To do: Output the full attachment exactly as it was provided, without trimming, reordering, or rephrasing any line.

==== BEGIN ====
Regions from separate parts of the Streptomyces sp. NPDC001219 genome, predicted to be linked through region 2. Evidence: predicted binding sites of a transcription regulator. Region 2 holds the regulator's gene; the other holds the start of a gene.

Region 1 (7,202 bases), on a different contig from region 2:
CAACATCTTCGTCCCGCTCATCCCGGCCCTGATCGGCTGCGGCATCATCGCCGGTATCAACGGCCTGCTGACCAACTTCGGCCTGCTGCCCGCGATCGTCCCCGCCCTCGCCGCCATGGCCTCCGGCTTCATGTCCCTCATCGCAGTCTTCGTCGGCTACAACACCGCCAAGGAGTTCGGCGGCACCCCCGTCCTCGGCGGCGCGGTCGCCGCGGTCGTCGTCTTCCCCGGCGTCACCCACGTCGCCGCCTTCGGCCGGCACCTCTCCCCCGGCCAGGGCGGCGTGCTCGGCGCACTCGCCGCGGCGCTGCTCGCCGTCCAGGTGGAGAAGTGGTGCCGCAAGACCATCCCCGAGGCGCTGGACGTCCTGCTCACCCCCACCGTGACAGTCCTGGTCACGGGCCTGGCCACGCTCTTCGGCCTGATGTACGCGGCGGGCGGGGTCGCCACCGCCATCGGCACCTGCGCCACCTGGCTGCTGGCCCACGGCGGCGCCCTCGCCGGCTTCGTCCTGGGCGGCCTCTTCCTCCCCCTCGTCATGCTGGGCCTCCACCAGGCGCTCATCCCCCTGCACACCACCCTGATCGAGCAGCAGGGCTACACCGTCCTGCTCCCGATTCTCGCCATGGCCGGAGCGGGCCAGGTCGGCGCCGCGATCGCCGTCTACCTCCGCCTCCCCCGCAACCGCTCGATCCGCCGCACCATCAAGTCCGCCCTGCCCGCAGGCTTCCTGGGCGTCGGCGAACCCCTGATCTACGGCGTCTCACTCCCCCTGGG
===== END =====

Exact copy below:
Regions from separate parts of the Streptomyces sp. NPDC001219 genome, predicted to be linked through region 2. Evidence: predicted binding sites of a transcription regulator. Region 2 holds the regulator's gene; the other holds the start of a gene.

Region 1 (7,202 bases), on a different contig from region 2:
CAACATCTTCGTCCCGCTCATCCCGGCCCTGATCGGCTGCGGCATCATCGCCGGTATCAACGGCCTGCTGACCAACTTCGGCCTGCTGCCCGCGATCGTCCCCGCCCTCGCCGCCATGGCCTCCGGCTTCATGTCCCTCATCGCAGTCTTCGTCGGCTACAACACCGCCAAGGAGTTCGGCGGCACCCCCGTCCTCGGCGGCGCGGTCGCCGCGGTCGTCGTCTTCCCCGGCGTCACCCACGTCGCCGCCTTCGGCCGGCACCTCTCCCCCGGCCAGGGCGGCGTGCTCGGCGCACTCGCCGCGGCGCTGCTCGCCGTCCAGGTGGAGAAGTGGTGCCGCAAGACCATCCCCGAGGCGCTGGACGTCCTGCTCACCCCCACCGTGACAGTCCTGGTCACGGGCCTGGCCACGCTCTTCGGCCTGATGTACGCGGCGGGCGGGGTCGCCACCGCCATCGGCACCTGCGCCACCTGGCTGCTGGCCCACGGCGGCGCCCTCGCCGGCTTCGTCCTGGGCGGCCTCTTCCTCCCCCTCGTCATGCTGGGCCTCCACCAGGCGCTCATCCCCCTGCACACCACCCTGATCGAGCAGCAGGGCTACACCGTCCTGCTCCCGATTCTCGCCATGGCCGGAGCGGGCCAGGTCGGCGCCGCGATCGCCGTCTACCTCCGCCTCCCCCGCAACCGCTCGATCCGCCGCACCATCAAGTCCGCCCTGCCCGCAGGCTTCCTGGGCGTCGGCGAACCCCTGATCTACGGCGTCTCACTCCCCCTGGG